What's the good news for Christmas day? There is good news, yes, even in the dreary field of economics, even at the dismal time of a global recession (worst in 40 years). For one thing (though we shouldn't boast in time of hardship) the United States is still the most prosperous country on earth. Some small nation may temporarily surpass us on an item or two. But by normal standards we're ahead. Russia isn't even in the running.
I take my figures from the admirable Walter Heller of the University of Minnesota, chairman of the president's Council of Economic Advisers, 1961 through 1964. He counts our blessings in a summary for Public Broadcasting Service and counters the mistaken gloom about America that has found lodge-ment in much discussion of global distress. Has the standard of living slipped here behind other countries? Some people think so. Not at all: ''The US still leads the pack. With US per capita output as the benchmark, the closest competitors are West Germany, France, and Japan at 90, 80, and 70 percent of our living standard.''
Then again, a lot of people think that the United States has dropped to second place in terms of productivity. With all these computers and push buttons and things, factory production is going through a convulsion. But US workers on average, it turns out, ''still produce more goods and services per labor hour than any other workers in the world.''
Many readers may think there's a catch in this somewhere. We get so much bad news about slipping American standards that there is a feeling of alarm. Well, it is true to a point - US ascendancy has diminished. But America is still the leader. Says Dr. Heller, in the decade of the '70s, even after screening out the depreciation of the dollar, the unit labor costs rose only 6 percent a year in America as against 12 percent in West Germany, France, Britain, and Japan.
Here in Washington we have, of course been emphasizing the extraordinary deficits that face the Treasury. This reporter has, too, for the situation is unique save in wartime, and the red ink has been splashing not only here but in the capitals over the country.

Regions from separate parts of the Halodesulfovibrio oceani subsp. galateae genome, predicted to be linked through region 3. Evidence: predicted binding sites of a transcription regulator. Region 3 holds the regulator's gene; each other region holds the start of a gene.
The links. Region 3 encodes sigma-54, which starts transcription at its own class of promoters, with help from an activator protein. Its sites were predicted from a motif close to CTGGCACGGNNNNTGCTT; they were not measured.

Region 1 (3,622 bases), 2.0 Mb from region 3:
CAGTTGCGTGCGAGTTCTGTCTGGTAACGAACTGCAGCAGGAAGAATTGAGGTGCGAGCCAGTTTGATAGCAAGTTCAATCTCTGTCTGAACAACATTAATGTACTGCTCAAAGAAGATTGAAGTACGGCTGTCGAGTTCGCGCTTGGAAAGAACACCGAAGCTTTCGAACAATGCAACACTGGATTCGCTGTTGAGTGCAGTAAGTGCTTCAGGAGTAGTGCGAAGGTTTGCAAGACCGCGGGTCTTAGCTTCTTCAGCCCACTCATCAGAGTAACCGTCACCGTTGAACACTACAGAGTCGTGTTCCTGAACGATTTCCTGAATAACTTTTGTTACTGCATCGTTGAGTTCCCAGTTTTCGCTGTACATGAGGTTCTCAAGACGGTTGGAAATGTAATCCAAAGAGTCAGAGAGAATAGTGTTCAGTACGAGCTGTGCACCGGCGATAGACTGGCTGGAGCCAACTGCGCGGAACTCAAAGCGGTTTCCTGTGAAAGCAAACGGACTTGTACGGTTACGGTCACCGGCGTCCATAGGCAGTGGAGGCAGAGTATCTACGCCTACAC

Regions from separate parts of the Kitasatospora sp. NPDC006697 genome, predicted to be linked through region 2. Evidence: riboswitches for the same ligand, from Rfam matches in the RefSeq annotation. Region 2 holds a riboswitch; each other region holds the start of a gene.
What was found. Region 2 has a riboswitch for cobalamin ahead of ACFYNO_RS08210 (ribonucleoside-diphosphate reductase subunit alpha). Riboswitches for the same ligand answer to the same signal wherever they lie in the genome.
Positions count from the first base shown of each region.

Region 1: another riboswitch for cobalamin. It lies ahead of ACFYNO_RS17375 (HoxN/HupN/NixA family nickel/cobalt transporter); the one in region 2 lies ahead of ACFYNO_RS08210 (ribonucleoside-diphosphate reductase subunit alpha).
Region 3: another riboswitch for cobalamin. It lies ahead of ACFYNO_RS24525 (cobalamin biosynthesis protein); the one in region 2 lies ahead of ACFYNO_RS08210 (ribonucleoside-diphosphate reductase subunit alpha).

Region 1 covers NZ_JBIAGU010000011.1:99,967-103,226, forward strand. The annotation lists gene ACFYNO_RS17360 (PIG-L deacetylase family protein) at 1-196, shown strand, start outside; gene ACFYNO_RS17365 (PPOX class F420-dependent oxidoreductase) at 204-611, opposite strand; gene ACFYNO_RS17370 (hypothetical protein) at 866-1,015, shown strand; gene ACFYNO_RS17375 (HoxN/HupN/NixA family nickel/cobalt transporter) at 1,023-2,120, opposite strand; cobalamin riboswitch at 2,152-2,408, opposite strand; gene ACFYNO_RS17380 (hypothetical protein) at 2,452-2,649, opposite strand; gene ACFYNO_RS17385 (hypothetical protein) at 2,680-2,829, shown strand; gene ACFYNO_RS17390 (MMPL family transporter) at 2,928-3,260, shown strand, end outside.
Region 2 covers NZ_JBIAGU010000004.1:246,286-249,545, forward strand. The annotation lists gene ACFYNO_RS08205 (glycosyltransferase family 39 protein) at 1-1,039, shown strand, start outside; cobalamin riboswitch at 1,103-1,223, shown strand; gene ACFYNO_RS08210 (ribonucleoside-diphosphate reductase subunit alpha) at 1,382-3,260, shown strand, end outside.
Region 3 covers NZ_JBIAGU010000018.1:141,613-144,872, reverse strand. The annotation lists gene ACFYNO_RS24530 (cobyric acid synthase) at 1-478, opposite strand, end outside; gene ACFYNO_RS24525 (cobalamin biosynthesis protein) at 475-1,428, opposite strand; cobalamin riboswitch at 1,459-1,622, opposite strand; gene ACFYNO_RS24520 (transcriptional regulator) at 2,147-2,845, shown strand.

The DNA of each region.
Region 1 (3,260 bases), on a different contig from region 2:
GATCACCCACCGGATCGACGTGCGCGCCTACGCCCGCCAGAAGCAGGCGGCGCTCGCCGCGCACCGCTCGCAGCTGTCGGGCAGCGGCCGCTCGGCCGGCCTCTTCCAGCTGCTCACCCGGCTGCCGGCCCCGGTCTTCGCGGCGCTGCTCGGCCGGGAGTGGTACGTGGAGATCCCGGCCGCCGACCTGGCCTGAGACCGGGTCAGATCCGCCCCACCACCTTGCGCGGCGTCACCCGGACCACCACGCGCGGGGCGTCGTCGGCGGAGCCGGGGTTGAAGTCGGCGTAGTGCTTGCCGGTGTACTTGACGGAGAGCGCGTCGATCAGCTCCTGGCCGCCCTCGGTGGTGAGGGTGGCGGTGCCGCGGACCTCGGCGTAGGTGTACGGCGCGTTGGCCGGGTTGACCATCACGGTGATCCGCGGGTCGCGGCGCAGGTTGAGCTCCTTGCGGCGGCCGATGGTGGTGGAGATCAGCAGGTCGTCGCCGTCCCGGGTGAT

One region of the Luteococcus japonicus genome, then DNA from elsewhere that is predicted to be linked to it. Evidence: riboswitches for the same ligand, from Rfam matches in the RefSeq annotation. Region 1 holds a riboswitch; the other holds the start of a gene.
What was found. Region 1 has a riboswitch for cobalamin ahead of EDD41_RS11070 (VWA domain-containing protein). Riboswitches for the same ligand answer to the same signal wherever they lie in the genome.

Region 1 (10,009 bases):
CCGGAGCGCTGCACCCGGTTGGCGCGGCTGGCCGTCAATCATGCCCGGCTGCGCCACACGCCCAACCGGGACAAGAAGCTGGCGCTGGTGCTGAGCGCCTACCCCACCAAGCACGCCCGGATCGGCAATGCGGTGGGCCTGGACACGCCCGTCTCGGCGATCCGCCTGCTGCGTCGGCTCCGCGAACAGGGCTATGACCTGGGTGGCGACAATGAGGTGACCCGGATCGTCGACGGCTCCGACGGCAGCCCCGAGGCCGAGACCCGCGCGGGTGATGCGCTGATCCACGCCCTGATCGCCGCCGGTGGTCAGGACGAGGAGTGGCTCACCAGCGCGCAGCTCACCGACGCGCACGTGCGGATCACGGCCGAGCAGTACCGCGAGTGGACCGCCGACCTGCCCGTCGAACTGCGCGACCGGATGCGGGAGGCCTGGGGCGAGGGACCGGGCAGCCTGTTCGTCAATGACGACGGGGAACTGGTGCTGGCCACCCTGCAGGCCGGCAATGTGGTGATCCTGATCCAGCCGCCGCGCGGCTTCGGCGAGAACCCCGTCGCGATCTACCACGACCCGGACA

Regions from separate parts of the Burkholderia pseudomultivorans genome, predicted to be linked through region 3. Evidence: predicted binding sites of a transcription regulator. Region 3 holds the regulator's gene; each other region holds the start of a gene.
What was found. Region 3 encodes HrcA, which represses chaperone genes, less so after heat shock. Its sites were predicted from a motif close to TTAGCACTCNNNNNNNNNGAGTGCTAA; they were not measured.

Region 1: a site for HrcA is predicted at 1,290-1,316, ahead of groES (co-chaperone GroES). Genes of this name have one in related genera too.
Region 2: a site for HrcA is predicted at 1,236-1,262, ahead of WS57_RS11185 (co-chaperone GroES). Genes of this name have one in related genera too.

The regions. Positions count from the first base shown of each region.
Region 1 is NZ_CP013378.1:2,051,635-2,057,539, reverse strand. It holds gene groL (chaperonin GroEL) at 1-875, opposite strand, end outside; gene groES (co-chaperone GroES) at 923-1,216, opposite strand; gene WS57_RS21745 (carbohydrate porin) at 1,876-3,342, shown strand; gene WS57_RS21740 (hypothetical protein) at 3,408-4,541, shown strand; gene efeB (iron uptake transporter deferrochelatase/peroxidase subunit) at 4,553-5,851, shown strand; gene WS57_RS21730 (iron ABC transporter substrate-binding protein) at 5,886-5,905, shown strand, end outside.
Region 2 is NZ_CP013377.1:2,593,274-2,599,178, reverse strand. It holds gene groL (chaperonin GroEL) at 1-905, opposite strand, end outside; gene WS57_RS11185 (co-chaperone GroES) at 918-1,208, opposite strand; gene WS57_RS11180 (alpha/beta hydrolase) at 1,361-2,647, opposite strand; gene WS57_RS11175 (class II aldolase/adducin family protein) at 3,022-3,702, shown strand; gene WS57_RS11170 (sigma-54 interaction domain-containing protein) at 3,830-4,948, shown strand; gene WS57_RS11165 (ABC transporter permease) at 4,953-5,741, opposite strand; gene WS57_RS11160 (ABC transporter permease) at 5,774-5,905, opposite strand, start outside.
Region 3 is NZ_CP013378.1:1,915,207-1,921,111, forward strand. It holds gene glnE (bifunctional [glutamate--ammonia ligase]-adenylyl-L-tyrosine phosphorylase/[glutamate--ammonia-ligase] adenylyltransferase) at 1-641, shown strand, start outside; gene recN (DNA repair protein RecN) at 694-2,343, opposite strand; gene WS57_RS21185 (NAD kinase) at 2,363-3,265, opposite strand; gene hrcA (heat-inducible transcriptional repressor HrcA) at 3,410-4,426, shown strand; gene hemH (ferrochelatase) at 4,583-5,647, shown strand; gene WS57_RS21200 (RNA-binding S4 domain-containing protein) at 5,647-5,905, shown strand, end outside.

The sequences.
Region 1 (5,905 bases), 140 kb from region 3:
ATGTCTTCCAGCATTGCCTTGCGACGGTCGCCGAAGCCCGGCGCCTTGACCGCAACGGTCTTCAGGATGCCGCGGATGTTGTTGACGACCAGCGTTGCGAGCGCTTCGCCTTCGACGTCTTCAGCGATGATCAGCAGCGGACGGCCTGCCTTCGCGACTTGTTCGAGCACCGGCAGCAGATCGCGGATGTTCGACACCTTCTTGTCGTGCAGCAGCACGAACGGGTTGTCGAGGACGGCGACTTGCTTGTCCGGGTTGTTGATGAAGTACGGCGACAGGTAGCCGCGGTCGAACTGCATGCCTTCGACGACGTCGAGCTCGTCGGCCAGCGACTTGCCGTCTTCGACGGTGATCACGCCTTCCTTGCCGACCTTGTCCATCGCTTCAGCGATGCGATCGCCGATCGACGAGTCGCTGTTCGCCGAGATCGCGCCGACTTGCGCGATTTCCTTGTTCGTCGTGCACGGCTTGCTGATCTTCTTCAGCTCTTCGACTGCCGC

But look abroad. Expenditures of central governments have grown almost everywhere in relation to total output. Latest figures indicate that in the US the ratio of expenditure by all governments (federal, state, and local) comes to around 32 percent of total national output. This is far behind West Germany, France, Britain, and Italy. Their governments spend, roughly, 45 percent of national output.
Maybe the US should spend a higher percentage - it's a matter of debate. But President Reagan, who feels we spend too much, will get comfort from the international comparisons. Only Japan of big countries has a smaller ratio: It is one-half percent below America.
How about deficits? Of the seven leading industrial countries the US has had the lowest ratio in the late 1970s of debt to output. President Reagan has faced huge deficits, but even so the overall US percentage is the lowest except for Canada.
That doesn't mean that the US is in fine shape. We have gone through four years of no-growth with the highest idle factory capacity and unemployment since the Great Depression. As years pass America isn't so far ahead of the rest of the world as it used to be. But it could be worse. Herbert Stein, for the American Enterprise Institute, who like Dr. Heller makes periodic comparisons of the US and other nations, finds that America is better off than many people think. It has a lot of economic strengths that some had forgotten.